Colorado’s jail population plummeted due to temporary pandemic changes. Some could become law.

Proponents say the changes will put limits on who can be booked into a jail for what crimes, and when courts can issue cash bonds

By: - March 29, 2021 5:30 am
Denver county jail

The outside of a building that is a part of the Denver Sheriff Department’s County Jail Division, taken on Feb. 6, 2020. (Moe Clark/Colorado Newsline)

When Elisabeth Epps, co-founder of Colorado Freedom Fund, talks about abolishing cash bond — the amount of money someone has to pay in order to get out of jail while awaiting court — she’s explicit.

“Can someone tell me who this handsome, happy, smiling man is?” Epps asked a group gathered online for a court watch training in February. She was pointing to an image of Michael Marshall, a 50-year-old Black man who in 2015 was in jail after being unable to pay a $100 bond for an alleged trespassing and disturbing the peace violation and days after his arrest was killed by Denver jail deputies.

“We’re doing this work, so that the reason that you know Michael Marshall’s name is because of a poem he wrote or a sermon he gave, not because he was killed while held on a money bond,” Epps, who is a former public defender, said. “We cannot end mass incarceration, and all that that entails, without first changing what happens before trial.”

Elisabeth Epps, founder of the Colorado Freedom Fund, visited the Denver jail on Aug. 4, 2020, to bail out three men. (John Herrick for Colorado Newsline)

The number of people booked in Colorado jails last year decreased by over 46% between April and September as a result of temporary changes enacted by sheriffs and district attorneys that put limits on who could be arrested for what crimes, and when courts can issue cash bonds during the pandemic.

Now, state lawmakers and criminal justice advocates hope to cement some of the temporary changes into law.

Senate Bill 21-062, which passed out of the Senate Judiciary Committee on March 4 and now heads to the Appropriations Committee, aims to restrict police officers from arresting people accused of certain crimes, including misdemeanors and some low-level felonies. Instead, these individuals would be given a summons to appear in court. The bill also seeks to ban the use of money bail for low-level crimes, a practice that has long kept poor people behind bars when individuals with more money can buy their way out while awaiting court. 


The bill includes a long list of exemptions that would allow arrest, including if the person is driving under the influence, if the crime involves a direct harm to a victim — such as sexual assault, murder, and kidnapping — and if the crime involves the illegal possession or use of a gun.

Opponents of the bill worry that the changes could result in an increase in crime

Supporters of the bill say that despite nearly half as many people being in jail during parts of last year, crime overall has remained relatively stable. But according to the Colorado Bureau of Investigation, there was a 3.9% increase from 2019 to 2020 in total reported crimes. Much of that increase is due to a surge in property crimes throughout the year. For example, motor vehicle theft increased by 28% from 2019 to 2020. While some crimes increased, others, such as DUIs and sexual assaults, reportedly decreased last year.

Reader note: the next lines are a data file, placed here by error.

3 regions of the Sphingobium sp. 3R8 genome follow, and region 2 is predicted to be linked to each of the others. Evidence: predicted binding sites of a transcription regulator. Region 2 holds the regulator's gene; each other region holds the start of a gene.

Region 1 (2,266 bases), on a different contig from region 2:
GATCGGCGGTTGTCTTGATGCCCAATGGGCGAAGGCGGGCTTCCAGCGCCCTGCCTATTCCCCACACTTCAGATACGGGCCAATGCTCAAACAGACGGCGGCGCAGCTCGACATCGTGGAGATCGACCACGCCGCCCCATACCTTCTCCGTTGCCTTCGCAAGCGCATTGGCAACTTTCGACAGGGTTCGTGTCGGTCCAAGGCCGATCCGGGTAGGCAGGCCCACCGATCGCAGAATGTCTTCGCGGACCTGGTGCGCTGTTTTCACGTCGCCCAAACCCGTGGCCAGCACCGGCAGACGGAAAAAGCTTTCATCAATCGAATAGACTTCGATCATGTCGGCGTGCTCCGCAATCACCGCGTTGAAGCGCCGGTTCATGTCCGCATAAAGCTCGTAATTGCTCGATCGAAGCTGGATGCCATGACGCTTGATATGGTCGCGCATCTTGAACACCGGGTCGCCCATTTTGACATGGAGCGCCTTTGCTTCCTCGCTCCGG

“To me that’s not a small uptick, that’s a major problem,” said state Sen. John Cooke, a Greeley Republican and a former Weld County sheriff who opposes the bill. “To suggest that not putting people in jail has nothing to do with crime rates, that’s far-fetched and ridiculous.”

But researchers warn that trying to tie jail depopulation efforts to rising crime in 2020 leaves out one crucial variable: the pandemic.

“When we think about crime, we shouldn’t think about it as a consequence of lack of incarceration,” Andrea Borrego, assistant professor of criminal justice and criminology at Metropolitan State University, said. “We should think about crime as a consequence of what we’re not providing to our society.”

The United States, with approximately 2.2 million people in prison and jails, incarcerates more people than any other country, according to analysis from The Sentencing Project, a criminal justice research and advocacy organization. The number of people incarcerated has increased 500% over the last 40 years, far out pacing crime rates. Much of that increase can be attributed to the number of people being incarcerated waiting for their court date, according to Borrego. 

Borrego said while there are still a lot of unknowns when trying to understand the impact the emotional and economic crisis brought on by the pandemic has had on crime rates, the outlook is likely not good. 

“To try to say that any change in crime is due to depopulation efforts, that’s not correct. It’s more nuanced than that,” Borrego said. “This is all happening in the middle of a global pandemic that is unprecedented for our population and we have only just started to understand the impacts of all of this.”

Using the pandemic year as a roadmap